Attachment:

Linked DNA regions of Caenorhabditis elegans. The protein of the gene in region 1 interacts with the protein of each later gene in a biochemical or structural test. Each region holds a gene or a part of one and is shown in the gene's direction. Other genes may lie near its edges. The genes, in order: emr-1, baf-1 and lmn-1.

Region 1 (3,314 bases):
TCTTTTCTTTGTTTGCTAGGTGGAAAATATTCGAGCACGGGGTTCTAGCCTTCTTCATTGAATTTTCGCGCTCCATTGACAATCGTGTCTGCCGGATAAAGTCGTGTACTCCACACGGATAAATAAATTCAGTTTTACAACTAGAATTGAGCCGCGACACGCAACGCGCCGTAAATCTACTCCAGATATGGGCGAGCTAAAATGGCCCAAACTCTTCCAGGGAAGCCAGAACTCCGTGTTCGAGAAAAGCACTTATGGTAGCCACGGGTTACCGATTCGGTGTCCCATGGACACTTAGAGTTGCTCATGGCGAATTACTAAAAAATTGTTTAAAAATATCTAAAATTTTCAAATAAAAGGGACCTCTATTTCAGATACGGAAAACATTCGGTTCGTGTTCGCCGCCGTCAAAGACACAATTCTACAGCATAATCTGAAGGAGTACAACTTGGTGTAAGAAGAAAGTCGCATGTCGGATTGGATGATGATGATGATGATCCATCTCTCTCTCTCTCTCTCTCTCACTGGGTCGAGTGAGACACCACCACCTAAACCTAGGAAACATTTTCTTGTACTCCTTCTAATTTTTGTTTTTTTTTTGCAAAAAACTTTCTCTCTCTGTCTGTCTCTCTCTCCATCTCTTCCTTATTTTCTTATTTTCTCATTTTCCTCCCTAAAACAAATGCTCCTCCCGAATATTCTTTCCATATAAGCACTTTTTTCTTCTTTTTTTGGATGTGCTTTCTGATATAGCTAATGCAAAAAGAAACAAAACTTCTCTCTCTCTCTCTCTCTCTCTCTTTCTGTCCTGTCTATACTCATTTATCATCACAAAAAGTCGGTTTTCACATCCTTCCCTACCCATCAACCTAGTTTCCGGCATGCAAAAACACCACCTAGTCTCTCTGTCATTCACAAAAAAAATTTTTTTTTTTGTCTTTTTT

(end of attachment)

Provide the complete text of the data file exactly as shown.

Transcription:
Linked DNA regions of Caenorhabditis elegans. The protein of the gene in region 1 interacts with the protein of each later gene in a biochemical or structural test. Each region holds a gene or a part of one and is shown in the gene's direction. Other genes may lie near its edges. The genes, in order: emr-1, baf-1 and lmn-1.

Region 1 (3,314 bases):
TCTTTTCTTTGTTTGCTAGGTGGAAAATATTCGAGCACGGGGTTCTAGCCTTCTTCATTGAATTTTCGCGCTCCATTGACAATCGTGTCTGCCGGATAAAGTCGTGTACTCCACACGGATAAATAAATTCAGTTTTACAACTAGAATTGAGCCGCGACACGCAACGCGCCGTAAATCTACTCCAGATATGGGCGAGCTAAAATGGCCCAAACTCTTCCAGGGAAGCCAGAACTCCGTGTTCGAGAAAAGCACTTATGGTAGCCACGGGTTACCGATTCGGTGTCCCATGGACACTTAGAGTTGCTCATGGCGAATTACTAAAAAATTGTTTAAAAATATCTAAAATTTTCAAATAAAAGGGACCTCTATTTCAGATACGGAAAACATTCGGTTCGTGTTCGCCGCCGTCAAAGACACAATTCTACAGCATAATCTGAAGGAGTACAACTTGGTGTAAGAAGAAAGTCGCATGTCGGATTGGATGATGATGATGATGATCCATCTCTCTCTCTCTCTCTCTCTCACTGGGTCGAGTGAGACACCACCACCTAAACCTAGGAAACATTTTCTTGTACTCCTTCTAATTTTTGTTTTTTTTTTGCAAAAAACTTTCTCTCTCTGTCTGTCTCTCTCTCCATCTCTTCCTTATTTTCTTATTTTCTCATTTTCCTCCCTAAAACAAATGCTCCTCCCGAATATTCTTTCCATATAAGCACTTTTTTCTTCTTTTTTTGGATGTGCTTTCTGATATAGCTAATGCAAAAAGAAACAAAACTTCTCTCTCTCTCTCTCTCTCTCTCTTTCTGTCCTGTCTATACTCATTTATCATCACAAAAAGTCGGTTTTCACATCCTTCCCTACCCATCAACCTAGTTTCCGGCATGCAAAAACACCACCTAGTCTCTCTGTCATTCACAAAAAAAATTTTTTTTTTTGTCTTTTTT